Domestic US lawyers frequently call my law firm asking us to help them enforce their just received US court judgment overseas. They are seeking to turn the US judgment into a judgment of the country where the defendant is located so they can, in turn, collect the money owed under the judgment. Way too often, however, these lawyers are operating under the assumption that all we need do is take the judgment to a foreign court and ask them to enter it as a new, local judgment.

My response on taking US judgments to China is that there is no reason to do so because they have no value there. This is less true for Europe, where if one plays the cards absolutely correctly from the very beginning of the US court action, it is sometimes possible to convert a US judgment into a local one.

My law partner, Nadja Vietz (who is a licensed attorney in Germany, Spain, and the United States — think about that for just a minute!), just came out with a cover story for the Washington State Bar Journal, entitled, Will Your US Judgment Be Enforced Abroad. It is a great article and I highly recommend you read it BEFORE starting a US action against a foreign company.

Dan Harris

I am a founder of Harris Bricken, an international law firm with lawyers in Los Angeles, Portland, San Francisco, Seattle, China and Spain.

I mostly represent companies doing business in emerging market countries. It has taken me many years to build my network and it takes constant communication and travel to maintain it. My work has been as varied as securing the release of two improperly held helicopters in Papua New Guinea, setting up a legal framework to move slag from Canada to Poland’s interior, overseeing hundreds of litigation and arbitration matters in Korea, helping someone avoid terrorism charges in Japan, and seizing fish product in China to collect on a debt.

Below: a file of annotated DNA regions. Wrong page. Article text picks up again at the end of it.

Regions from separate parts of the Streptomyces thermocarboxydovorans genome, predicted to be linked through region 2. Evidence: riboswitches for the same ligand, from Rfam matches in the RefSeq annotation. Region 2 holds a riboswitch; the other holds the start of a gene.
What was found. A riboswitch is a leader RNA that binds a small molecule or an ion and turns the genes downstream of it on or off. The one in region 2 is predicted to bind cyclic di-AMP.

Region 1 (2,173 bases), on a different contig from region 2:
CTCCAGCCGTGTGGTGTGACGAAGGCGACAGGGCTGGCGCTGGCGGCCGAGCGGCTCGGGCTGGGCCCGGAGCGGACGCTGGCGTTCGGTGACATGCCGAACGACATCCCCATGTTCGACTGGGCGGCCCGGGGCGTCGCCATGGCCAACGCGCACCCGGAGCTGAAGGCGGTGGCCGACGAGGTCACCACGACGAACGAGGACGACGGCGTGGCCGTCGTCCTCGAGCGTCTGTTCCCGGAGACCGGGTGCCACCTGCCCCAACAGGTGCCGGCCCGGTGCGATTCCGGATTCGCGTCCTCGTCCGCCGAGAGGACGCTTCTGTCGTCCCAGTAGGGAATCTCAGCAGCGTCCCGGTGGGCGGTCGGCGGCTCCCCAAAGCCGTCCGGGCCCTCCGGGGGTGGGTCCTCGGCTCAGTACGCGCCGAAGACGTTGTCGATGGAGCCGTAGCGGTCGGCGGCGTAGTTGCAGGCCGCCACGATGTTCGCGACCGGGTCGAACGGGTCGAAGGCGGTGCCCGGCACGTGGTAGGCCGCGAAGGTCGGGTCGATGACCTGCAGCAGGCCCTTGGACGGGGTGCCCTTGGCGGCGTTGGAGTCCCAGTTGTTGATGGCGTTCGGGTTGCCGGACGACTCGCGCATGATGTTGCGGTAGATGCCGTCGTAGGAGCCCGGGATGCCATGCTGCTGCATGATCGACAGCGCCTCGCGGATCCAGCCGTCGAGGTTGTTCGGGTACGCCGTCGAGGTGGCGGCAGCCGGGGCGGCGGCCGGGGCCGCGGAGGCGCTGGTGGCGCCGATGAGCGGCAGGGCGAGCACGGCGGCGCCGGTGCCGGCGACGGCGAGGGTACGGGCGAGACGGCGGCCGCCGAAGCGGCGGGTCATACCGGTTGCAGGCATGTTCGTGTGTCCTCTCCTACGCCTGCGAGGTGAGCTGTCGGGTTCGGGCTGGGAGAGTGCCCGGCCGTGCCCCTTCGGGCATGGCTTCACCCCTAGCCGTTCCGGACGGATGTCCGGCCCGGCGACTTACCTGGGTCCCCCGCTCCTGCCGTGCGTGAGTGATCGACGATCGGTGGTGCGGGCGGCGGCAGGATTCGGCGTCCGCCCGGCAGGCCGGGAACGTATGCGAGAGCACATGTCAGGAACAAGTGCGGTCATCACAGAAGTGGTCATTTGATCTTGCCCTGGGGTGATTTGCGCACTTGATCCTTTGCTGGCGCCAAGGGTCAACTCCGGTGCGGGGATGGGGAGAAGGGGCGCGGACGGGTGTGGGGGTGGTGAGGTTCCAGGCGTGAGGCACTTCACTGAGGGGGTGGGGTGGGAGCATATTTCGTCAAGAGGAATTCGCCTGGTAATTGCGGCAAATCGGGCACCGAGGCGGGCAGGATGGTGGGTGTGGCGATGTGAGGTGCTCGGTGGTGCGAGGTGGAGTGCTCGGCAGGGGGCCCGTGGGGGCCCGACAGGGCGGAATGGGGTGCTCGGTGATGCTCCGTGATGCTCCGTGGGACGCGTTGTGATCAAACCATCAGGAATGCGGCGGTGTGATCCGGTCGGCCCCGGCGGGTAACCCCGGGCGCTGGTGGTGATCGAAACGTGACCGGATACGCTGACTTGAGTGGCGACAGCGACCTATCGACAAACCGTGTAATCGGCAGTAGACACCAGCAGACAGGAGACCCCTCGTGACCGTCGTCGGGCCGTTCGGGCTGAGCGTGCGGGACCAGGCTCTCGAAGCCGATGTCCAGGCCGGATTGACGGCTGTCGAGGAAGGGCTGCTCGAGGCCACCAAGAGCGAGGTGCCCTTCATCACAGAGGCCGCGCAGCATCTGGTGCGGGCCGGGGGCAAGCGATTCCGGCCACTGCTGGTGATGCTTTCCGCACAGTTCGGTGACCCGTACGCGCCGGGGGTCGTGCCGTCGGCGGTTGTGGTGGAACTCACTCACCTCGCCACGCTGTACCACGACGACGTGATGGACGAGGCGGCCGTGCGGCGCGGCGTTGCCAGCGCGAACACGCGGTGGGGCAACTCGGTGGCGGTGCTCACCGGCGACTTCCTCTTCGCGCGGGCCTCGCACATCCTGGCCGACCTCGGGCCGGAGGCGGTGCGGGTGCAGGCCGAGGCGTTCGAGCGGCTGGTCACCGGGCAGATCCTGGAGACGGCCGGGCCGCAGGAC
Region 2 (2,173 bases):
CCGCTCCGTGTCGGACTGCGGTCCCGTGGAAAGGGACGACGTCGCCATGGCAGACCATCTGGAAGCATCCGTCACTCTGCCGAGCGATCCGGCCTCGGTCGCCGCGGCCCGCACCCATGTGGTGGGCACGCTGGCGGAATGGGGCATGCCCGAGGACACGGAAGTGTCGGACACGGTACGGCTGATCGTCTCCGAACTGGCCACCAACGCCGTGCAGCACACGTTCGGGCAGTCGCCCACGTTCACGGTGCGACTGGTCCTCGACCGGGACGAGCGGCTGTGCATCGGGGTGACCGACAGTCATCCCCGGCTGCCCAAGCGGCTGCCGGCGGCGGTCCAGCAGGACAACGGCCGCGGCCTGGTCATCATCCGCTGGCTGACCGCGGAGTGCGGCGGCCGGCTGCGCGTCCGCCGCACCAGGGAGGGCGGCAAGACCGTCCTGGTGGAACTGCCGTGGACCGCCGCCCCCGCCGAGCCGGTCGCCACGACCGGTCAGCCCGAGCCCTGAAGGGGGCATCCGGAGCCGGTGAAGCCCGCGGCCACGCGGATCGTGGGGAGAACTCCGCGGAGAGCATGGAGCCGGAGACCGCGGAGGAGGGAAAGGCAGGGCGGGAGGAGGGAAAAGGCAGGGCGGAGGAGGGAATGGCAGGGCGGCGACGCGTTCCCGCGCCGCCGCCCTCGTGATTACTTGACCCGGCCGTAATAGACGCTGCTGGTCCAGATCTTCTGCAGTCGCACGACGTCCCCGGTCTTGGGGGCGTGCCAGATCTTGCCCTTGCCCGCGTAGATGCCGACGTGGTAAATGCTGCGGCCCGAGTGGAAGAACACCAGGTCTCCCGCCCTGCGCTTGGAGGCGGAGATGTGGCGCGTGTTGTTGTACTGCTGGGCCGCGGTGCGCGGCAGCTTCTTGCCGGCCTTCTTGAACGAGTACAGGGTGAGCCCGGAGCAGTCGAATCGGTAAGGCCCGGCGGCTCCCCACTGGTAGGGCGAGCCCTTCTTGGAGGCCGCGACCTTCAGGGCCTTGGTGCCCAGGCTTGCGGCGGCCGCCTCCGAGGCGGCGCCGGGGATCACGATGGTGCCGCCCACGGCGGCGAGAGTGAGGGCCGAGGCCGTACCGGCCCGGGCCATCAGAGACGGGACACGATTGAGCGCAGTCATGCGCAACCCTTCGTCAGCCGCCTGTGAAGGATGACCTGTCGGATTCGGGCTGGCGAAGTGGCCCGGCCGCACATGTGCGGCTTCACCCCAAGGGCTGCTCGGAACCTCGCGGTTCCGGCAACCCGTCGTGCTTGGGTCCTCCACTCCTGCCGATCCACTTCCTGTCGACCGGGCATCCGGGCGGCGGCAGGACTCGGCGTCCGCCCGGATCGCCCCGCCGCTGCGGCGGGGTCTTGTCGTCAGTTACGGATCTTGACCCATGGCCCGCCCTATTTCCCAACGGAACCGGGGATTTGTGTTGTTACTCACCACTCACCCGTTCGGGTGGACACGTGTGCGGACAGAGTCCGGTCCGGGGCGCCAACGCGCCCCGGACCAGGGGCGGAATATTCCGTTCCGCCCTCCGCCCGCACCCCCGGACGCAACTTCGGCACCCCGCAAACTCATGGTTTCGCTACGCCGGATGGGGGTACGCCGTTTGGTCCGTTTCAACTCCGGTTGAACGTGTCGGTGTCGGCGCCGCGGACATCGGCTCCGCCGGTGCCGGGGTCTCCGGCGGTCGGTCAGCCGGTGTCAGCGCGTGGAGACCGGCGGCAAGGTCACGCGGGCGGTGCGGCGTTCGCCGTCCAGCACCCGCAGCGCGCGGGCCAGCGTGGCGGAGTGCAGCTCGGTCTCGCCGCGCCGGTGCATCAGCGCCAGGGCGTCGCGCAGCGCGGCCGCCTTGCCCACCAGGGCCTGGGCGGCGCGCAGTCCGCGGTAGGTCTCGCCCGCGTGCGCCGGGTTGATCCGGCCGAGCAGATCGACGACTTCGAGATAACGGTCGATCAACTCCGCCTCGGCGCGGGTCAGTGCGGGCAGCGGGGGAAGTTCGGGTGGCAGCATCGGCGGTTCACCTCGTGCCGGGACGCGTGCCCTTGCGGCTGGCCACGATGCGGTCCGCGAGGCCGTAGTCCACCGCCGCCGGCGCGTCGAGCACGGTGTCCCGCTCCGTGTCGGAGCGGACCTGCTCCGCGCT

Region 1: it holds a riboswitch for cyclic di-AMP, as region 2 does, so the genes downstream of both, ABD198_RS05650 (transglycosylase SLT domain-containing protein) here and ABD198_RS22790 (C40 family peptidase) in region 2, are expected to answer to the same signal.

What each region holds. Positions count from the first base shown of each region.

I was named as one of only three Washington State Amazing Lawyers in International Law, I am AV rated by Martindale-Hubbell Law Directory (its highest rating), I am rated 10.0 by (its highest rating), and I am a SuperLawyer.

I am a frequent writer and public speaker on doing business in Asia and I constantly travel between the United States and Asia. I most commonly speak on China law issues and I am the lead writer of the award winning China Law Blog ( Forbes Magazine, Fortune Magazine, the Wall Street Journal, Investors Business Daily, Business Week, The National Law Journal, The Washington Post, The ABA Journal, The Economist, Newsweek, NPR, The New York Times and Inside Counsel have all interviewed me regarding various aspects of my international law practice.

I am licensed in Washington, Illinois, and Alaska.

In tandem with the international law team at my firm, I focus on setting up/registering companies overseas (via WFOEs, Rep Offices or Joint Ventures), drafting international contracts (NDAs, OEM Agreements, licensing, distribution, etc.), protecting IP (trademarks, trade secrets, copyrights and patents), and overseeing M&A transactions.

  • I wrote a very brief paper on enforcing US judgments in China a few years ago, and to the best of my knowledge the conclusions (essentially the same as yours) are still valid. It’s on the Social Science Research Network here:

  • shenlawyer

    The judgement from foreign courts will not be acknowledged,accepted and enforced in China unless the country the courts belong to has already signed an agreement on this issue with China. The only way is that you sue the defendant in Chinese courts.

  • tj

    You CAN enforce a foreign judgment in Japan provided, among other minor service issues, it is not against public policy.

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